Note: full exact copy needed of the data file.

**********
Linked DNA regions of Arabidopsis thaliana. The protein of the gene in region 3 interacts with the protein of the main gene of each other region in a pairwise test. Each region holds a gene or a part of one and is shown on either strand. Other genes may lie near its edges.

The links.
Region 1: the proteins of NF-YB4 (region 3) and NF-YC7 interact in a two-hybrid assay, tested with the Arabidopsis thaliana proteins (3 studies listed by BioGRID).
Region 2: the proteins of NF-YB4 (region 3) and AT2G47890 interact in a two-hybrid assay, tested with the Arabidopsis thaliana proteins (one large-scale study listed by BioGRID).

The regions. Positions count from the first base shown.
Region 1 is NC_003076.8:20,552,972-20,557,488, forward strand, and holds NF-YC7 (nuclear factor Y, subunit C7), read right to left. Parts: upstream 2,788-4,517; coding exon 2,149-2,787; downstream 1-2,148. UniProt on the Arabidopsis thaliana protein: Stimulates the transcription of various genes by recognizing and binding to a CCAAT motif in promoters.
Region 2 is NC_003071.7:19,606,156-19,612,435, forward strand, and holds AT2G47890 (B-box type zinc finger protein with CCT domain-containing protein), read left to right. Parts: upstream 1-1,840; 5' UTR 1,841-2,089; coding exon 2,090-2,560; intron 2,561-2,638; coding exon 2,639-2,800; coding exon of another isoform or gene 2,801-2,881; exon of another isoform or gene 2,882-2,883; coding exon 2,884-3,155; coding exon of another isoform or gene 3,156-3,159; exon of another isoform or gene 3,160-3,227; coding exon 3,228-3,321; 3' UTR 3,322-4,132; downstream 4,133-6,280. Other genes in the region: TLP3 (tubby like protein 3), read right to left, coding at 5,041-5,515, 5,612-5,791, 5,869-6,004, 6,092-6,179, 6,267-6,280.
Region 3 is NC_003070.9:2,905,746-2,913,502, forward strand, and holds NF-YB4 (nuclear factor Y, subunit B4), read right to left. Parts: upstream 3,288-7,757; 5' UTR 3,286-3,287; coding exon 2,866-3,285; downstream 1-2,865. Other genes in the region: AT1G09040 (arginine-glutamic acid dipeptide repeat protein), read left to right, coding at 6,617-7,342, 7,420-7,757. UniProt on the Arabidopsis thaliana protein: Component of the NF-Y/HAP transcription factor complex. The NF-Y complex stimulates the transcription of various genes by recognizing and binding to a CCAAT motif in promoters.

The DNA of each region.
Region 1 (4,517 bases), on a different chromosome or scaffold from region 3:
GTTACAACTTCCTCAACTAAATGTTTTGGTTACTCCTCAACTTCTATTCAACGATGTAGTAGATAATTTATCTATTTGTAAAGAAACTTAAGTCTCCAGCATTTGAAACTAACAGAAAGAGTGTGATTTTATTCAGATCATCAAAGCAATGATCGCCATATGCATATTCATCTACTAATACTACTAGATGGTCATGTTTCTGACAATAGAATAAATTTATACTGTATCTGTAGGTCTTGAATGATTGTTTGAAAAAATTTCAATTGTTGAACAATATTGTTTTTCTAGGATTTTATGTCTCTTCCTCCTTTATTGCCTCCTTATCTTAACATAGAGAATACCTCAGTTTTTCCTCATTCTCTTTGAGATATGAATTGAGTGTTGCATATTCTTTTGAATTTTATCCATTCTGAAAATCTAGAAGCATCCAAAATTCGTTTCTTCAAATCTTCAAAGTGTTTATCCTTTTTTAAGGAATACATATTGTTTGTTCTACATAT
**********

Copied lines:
Linked DNA regions of Arabidopsis thaliana. The protein of the gene in region 3 interacts with the protein of the main gene of each other region in a pairwise test. Each region holds a gene or a part of one and is shown on either strand. Other genes may lie near its edges.

The links.
Region 1: the proteins of NF-YB4 (region 3) and NF-YC7 interact in a two-hybrid assay, tested with the Arabidopsis thaliana proteins (3 studies listed by BioGRID).
Region 2: the proteins of NF-YB4 (region 3) and AT2G47890 interact in a two-hybrid assay, tested with the Arabidopsis thaliana proteins (one large-scale study listed by BioGRID).

The regions. Positions count from the first base shown.
Region 1 is NC_003076.8:20,552,972-20,557,488, forward strand, and holds NF-YC7 (nuclear factor Y, subunit C7), read right to left. Parts: upstream 2,788-4,517; coding exon 2,149-2,787; downstream 1-2,148. UniProt on the Arabidopsis thaliana protein: Stimulates the transcription of various genes by recognizing and binding to a CCAAT motif in promoters.
Region 2 is NC_003071.7:19,606,156-19,612,435, forward strand, and holds AT2G47890 (B-box type zinc finger protein with CCT domain-containing protein), read left to right. Parts: upstream 1-1,840; 5' UTR 1,841-2,089; coding exon 2,090-2,560; intron 2,561-2,638; coding exon 2,639-2,800; coding exon of another isoform or gene 2,801-2,881; exon of another isoform or gene 2,882-2,883; coding exon 2,884-3,155; coding exon of another isoform or gene 3,156-3,159; exon of another isoform or gene 3,160-3,227; coding exon 3,228-3,321; 3' UTR 3,322-4,132; downstream 4,133-6,280. Other genes in the region: TLP3 (tubby like protein 3), read right to left, coding at 5,041-5,515, 5,612-5,791, 5,869-6,004, 6,092-6,179, 6,267-6,280.
Region 3 is NC_003070.9:2,905,746-2,913,502, forward strand, and holds NF-YB4 (nuclear factor Y, subunit B4), read right to left. Parts: upstream 3,288-7,757; 5' UTR 3,286-3,287; coding exon 2,866-3,285; downstream 1-2,865. Other genes in the region: AT1G09040 (arginine-glutamic acid dipeptide repeat protein), read left to right, coding at 6,617-7,342, 7,420-7,757. UniProt on the Arabidopsis thaliana protein: Component of the NF-Y/HAP transcription factor complex. The NF-Y complex stimulates the transcription of various genes by recognizing and binding to a CCAAT motif in promoters.

The DNA of each region.
Region 1 (4,517 bases), on a different chromosome or scaffold from region 3:
GTTACAACTTCCTCAACTAAATGTTTTGGTTACTCCTCAACTTCTATTCAACGATGTAGTAGATAATTTATCTATTTGTAAAGAAACTTAAGTCTCCAGCATTTGAAACTAACAGAAAGAGTGTGATTTTATTCAGATCATCAAAGCAATGATCGCCATATGCATATTCATCTACTAATACTACTAGATGGTCATGTTTCTGACAATAGAATAAATTTATACTGTATCTGTAGGTCTTGAATGATTGTTTGAAAAAATTTCAATTGTTGAACAATATTGTTTTTCTAGGATTTTATGTCTCTTCCTCCTTTATTGCCTCCTTATCTTAACATAGAGAATACCTCAGTTTTTCCTCATTCTCTTTGAGATATGAATTGAGTGTTGCATATTCTTTTGAATTTTATCCATTCTGAAAATCTAGAAGCATCCAAAATTCGTTTCTTCAAATCTTCAAAGTGTTTATCCTTTTTTAAGGAATACATATTGTTTGTTCTACATAT